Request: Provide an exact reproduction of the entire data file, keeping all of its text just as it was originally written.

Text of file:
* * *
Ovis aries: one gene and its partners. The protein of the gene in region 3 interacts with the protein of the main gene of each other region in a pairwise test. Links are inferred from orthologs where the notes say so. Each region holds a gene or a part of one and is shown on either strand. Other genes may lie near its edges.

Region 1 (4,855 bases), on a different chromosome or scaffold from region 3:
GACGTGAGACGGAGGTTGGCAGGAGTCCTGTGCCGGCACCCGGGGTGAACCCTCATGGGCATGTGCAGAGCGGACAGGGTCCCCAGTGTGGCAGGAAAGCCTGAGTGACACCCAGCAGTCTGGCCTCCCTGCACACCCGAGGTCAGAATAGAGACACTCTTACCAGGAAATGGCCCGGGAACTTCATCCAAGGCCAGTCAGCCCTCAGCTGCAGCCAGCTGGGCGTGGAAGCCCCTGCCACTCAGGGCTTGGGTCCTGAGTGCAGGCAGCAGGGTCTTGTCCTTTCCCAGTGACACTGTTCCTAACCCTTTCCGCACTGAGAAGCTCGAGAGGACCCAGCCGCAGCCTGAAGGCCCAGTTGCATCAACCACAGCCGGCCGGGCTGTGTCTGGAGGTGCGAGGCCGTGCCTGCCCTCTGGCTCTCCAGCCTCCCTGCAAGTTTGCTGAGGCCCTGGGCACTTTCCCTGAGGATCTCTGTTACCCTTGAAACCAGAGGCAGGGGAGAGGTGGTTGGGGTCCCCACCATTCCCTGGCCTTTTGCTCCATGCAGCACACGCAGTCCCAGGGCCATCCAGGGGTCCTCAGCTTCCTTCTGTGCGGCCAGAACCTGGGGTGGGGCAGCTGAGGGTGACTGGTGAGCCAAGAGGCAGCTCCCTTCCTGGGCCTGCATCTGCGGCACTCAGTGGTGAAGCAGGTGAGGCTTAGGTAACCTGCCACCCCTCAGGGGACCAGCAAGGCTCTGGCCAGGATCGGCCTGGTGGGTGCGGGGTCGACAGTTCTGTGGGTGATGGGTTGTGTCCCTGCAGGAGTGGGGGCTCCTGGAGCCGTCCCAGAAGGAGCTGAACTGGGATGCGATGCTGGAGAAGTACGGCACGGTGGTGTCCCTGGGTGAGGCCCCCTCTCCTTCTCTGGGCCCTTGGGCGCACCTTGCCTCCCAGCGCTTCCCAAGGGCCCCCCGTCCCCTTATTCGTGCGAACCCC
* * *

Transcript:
Ovis aries: one gene and its partners. The protein of the gene in region 3 interacts with the protein of the main gene of each other region in a pairwise test. Links are inferred from orthologs where the notes say so. Each region holds a gene or a part of one and is shown on either strand. Other genes may lie near its edges.

Region 1 (4,855 bases), on a different chromosome or scaffold from region 3:
GACGTGAGACGGAGGTTGGCAGGAGTCCTGTGCCGGCACCCGGGGTGAACCCTCATGGGCATGTGCAGAGCGGACAGGGTCCCCAGTGTGGCAGGAAAGCCTGAGTGACACCCAGCAGTCTGGCCTCCCTGCACACCCGAGGTCAGAATAGAGACACTCTTACCAGGAAATGGCCCGGGAACTTCATCCAAGGCCAGTCAGCCCTCAGCTGCAGCCAGCTGGGCGTGGAAGCCCCTGCCACTCAGGGCTTGGGTCCTGAGTGCAGGCAGCAGGGTCTTGTCCTTTCCCAGTGACACTGTTCCTAACCCTTTCCGCACTGAGAAGCTCGAGAGGACCCAGCCGCAGCCTGAAGGCCCAGTTGCATCAACCACAGCCGGCCGGGCTGTGTCTGGAGGTGCGAGGCCGTGCCTGCCCTCTGGCTCTCCAGCCTCCCTGCAAGTTTGCTGAGGCCCTGGGCACTTTCCCTGAGGATCTCTGTTACCCTTGAAACCAGAGGCAGGGGAGAGGTGGTTGGGGTCCCCACCATTCCCTGGCCTTTTGCTCCATGCAGCACACGCAGTCCCAGGGCCATCCAGGGGTCCTCAGCTTCCTTCTGTGCGGCCAGAACCTGGGGTGGGGCAGCTGAGGGTGACTGGTGAGCCAAGAGGCAGCTCCCTTCCTGGGCCTGCATCTGCGGCACTCAGTGGTGAAGCAGGTGAGGCTTAGGTAACCTGCCACCCCTCAGGGGACCAGCAAGGCTCTGGCCAGGATCGGCCTGGTGGGTGCGGGGTCGACAGTTCTGTGGGTGATGGGTTGTGTCCCTGCAGGAGTGGGGGCTCCTGGAGCCGTCCCAGAAGGAGCTGAACTGGGATGCGATGCTGGAGAAGTACGGCACGGTGGTGTCCCTGGGTGAGGCCCCCTCTCCTTCTCTGGGCCCTTGGGCGCACCTTGCCTCCCAGCGCTTCCCAAGGGCCCCCCGTCCCCTTATTCGTGCGAACCCC